HDR photograph of an abandoned dock set afire by intense sunset color

Best Photographs of 2015

HDR photograph of Antoinetta's Restaurant backdropped by a stunning blue hour over frozen bay and shores.
Never quite the same — 14mm | f/8 | ISO 100 | 7 Bracketed Exposures

Never quite the same | Taken: February 23, 2015 | Location: Antoinetta’s Restaurant, Cedar Run Dock Road, Stafford, NJ

If you’re thinking didn’t this shot show up last year? you’d be at least half right. Antoinetta’s made an appearance in my best of 2014 list with a great sunset last year. So while I thought for half a second about striking this one from the list, I couldn’t do it—I like the shot too much. I’m a winter lover first and foremost, photography of an ice-locked bay is always going to rise to the top. Such is the way of bias.

An HDR photograph of winter in the Pinelands: fresh fallen snow, numerous pitch pines, footprints and lively golden light make the scene
Fall in love with the forest over and over again — 14mm | f/8 | ISO 100 | 7 Bracketed Exposures

Fall in love with the forest over and over again | Taken: March 6, 2015 | Location: Stafford Forge Wildlife Management Area, West Creek, NJ

When I wrapped up on March 6, 2015 there was no doubt that was my Best Day Shooting™ yet. Between the fresh snow, the picturesque pines, the frozen lake, and primetime golden hour light, conditions were perfect for making an I’m really going to like this, aren’t I? kind of a photograph. This confluence brought memories of my time growing up playing in the woods of East Brunswick. Memories that while occasionally overlooked, will hopefully last a lifetime. Having a photograph I made at the ready to trigger such thoughts is an added plus.

High drama at sunset befalls a lone house sitting along the bayfront of Little Egg Harbor in this HDR sunset photograph
Bayside Living — 14mm | f/8 | ISO 100 | 7 Bracketed Exposures

Bayside Living | Taken: May 17, 2015 | Location: Holgate, Long Beach Island, NJ

This was the result of a smidge of exploration. A task as simple as checking out some previously unexplored bayside street ends until something looks good. Enter this house. Defiant in its solidarity I was drawn to its lines, and in this shot the lines are everything. Drawing the eye down the side of the house, out along the dock, and finally out to the vanishing point—the sun itself. Couple that with some dramatic cloud action and you’ve got something. The way the blue and purple at the top-right does battle with the orange and yellow to the middle-left lends an added level of balance and interest to the shot. This one’s definitely in my top 5 for the year.

World class sunset over the sandy beaches and jetty rock of Long Beach Island
The Great Gig in the Sky — 14mm | f/8 | ISO 100 | EXP 1/5

The Great Gig in the Sky | Taken: May 28, 2015 | Location: Spray Beach (possibly), Long Beach Island, NJ

If I remember correctly this photograph was borne out of chicken wings. En route to The Chicken or the Egg with friends some crazy sunset drama started happening over the ocean to the east. One of those reverse side sunsets that only pop a handful of times per year. Somewhere in Spray Beach—we think—we took a quick left and made for the beach. As soon as we crossed the berm the magic and pink hue dominated the landscape. I’m hard pressed to ever remember that kind of glow out over the ocean. Just this warm pink-orange glow. It was more aura than natural sunlight. It was nothing short of amazing. My heart was pounding.

Eager to capture the essence of the scene while trying to remain calm and observant was a task in and of itself. The clock was ticking—this kind of color was only going to hold out for a few minutes, so acting quickly but smartly was key. Within seconds noticing the good fortune of low tide I spied a section of exposed jetty rock and I’m pretty sure I fist pumped and dropped and audible hell yeah! With my camera fixed atop my tripod I bolted as fast as I could down the beach. This didn’t last very long. You see a calf injury from an early jogging incident decided to flare up and lock up. From here it was a teeth grinding limp-sprint to get in place and make the shot. Thankfully I pulled it together and made one of my all time favorites—and I’m not just talking 2015.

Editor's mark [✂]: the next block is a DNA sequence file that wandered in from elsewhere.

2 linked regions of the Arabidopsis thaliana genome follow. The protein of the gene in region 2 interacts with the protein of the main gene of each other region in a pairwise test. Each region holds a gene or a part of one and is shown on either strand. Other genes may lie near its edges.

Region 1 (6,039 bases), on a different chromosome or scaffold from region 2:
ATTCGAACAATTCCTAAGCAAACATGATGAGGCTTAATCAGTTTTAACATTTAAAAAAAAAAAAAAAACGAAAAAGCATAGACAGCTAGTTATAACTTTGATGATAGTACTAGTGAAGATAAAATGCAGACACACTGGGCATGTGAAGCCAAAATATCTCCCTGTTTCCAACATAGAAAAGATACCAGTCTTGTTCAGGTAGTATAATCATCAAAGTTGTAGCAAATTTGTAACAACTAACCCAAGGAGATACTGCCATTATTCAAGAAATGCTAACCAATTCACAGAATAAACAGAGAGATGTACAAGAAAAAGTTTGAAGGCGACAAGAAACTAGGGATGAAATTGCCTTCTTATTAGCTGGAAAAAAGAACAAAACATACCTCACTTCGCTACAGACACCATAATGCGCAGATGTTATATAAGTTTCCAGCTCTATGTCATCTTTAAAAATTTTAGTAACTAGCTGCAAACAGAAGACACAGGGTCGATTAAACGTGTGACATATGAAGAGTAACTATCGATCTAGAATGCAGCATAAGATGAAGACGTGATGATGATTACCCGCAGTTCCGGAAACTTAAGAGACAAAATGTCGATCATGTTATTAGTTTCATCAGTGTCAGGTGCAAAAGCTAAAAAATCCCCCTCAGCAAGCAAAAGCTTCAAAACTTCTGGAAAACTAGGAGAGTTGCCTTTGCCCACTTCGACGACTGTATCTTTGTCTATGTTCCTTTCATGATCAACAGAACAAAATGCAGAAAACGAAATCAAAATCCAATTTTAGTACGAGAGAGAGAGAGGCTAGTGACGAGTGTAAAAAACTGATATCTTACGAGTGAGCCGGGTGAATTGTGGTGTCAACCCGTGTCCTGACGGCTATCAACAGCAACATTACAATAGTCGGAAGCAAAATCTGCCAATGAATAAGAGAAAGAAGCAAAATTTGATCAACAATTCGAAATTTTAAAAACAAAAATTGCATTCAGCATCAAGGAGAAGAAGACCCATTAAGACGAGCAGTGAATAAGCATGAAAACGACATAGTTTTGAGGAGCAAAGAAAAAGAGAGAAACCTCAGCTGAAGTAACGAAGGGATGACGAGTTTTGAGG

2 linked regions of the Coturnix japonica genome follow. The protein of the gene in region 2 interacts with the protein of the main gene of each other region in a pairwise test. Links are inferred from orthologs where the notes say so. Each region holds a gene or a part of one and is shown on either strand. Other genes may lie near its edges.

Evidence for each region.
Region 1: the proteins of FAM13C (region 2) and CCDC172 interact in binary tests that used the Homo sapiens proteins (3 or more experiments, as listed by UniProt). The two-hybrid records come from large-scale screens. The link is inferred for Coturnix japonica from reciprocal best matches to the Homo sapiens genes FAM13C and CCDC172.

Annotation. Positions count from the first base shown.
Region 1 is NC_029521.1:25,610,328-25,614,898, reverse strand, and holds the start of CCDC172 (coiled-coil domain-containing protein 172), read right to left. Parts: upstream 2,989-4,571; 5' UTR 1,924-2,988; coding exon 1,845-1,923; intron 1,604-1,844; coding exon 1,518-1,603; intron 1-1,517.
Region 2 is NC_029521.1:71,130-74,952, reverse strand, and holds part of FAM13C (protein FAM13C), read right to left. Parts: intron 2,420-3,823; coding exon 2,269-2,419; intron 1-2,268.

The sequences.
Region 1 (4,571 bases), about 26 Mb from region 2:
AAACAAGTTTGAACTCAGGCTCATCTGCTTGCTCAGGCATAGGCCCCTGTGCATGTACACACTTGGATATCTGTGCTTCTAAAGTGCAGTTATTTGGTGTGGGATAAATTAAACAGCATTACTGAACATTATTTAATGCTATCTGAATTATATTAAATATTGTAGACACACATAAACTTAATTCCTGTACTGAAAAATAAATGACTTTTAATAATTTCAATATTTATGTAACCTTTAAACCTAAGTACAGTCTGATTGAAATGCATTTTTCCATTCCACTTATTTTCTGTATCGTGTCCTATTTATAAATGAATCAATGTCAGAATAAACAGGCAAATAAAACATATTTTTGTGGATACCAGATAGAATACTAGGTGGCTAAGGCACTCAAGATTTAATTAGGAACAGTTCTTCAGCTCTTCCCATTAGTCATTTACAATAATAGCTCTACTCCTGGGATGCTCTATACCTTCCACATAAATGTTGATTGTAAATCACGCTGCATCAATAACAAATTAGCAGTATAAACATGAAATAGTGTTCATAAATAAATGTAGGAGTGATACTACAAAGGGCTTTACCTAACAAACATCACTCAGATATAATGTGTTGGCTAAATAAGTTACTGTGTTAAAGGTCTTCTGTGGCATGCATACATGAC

HDR photograph of sunrise over the green marsh of Cedar Run Dock Road.
In Morning — 14mm | f/8 | ISO 100 | 7 Bracketed Exposures

In Morning | Taken: June 14, 2015 | Location: Cedar Run Dock Road, Stafford, NJ

What? An actual sunrise? How could I not put this in here? Being bad at mornings it’s a rare occurrence for me to get up and at ’em with the sun. No doubt a shame as I’m missing opportunities to capture the beach in all its morning glory, but I digress. Being a week out from the solstice the sun’s up super early in mid-June and this photograph was made around 5:30 a.m. I was able to cheat waking up early because I was still up from the night before. Convenient. Unable to sleep I knew I wanted to head for Dock Road’s north side marsh exposure. I’m a big fan of this meandering bend and wanted to make the most of an opportunity to get the sun out over it. Fortunately that worked out quite nicely under a brooding deck of clouds.

Vertical orientated shallow depth of field purple coneflower macro
Live alone in a paradise — 100mm | f/3.5 | ISO 100 | EXP 1/1600

Live alone in a paradise | Taken: July 16, 2015 | Location: Ocean Acres, Manahawkin, NJ (my backyard)

Ah for my love of macro. I will always have a soft spot for floral macros. It’s where I cut my teeth in photography, and I love admiring all sorts of plants and flowers up close and personal through the viewfinder. Purple coneflowers—featured here—are a favorite subject of mine, and this holds true through all phases of their development from pre-bud to death. I’m using a portrait orientation here to create room and balance with the vertical lines of my deck spindles to the rear; backed with a nice soft bokeh to bring out the flower itself. I am drawn to the softness and space of the composition coupled with the flower petals working in and out of focus thanks to a very shallow depth of field.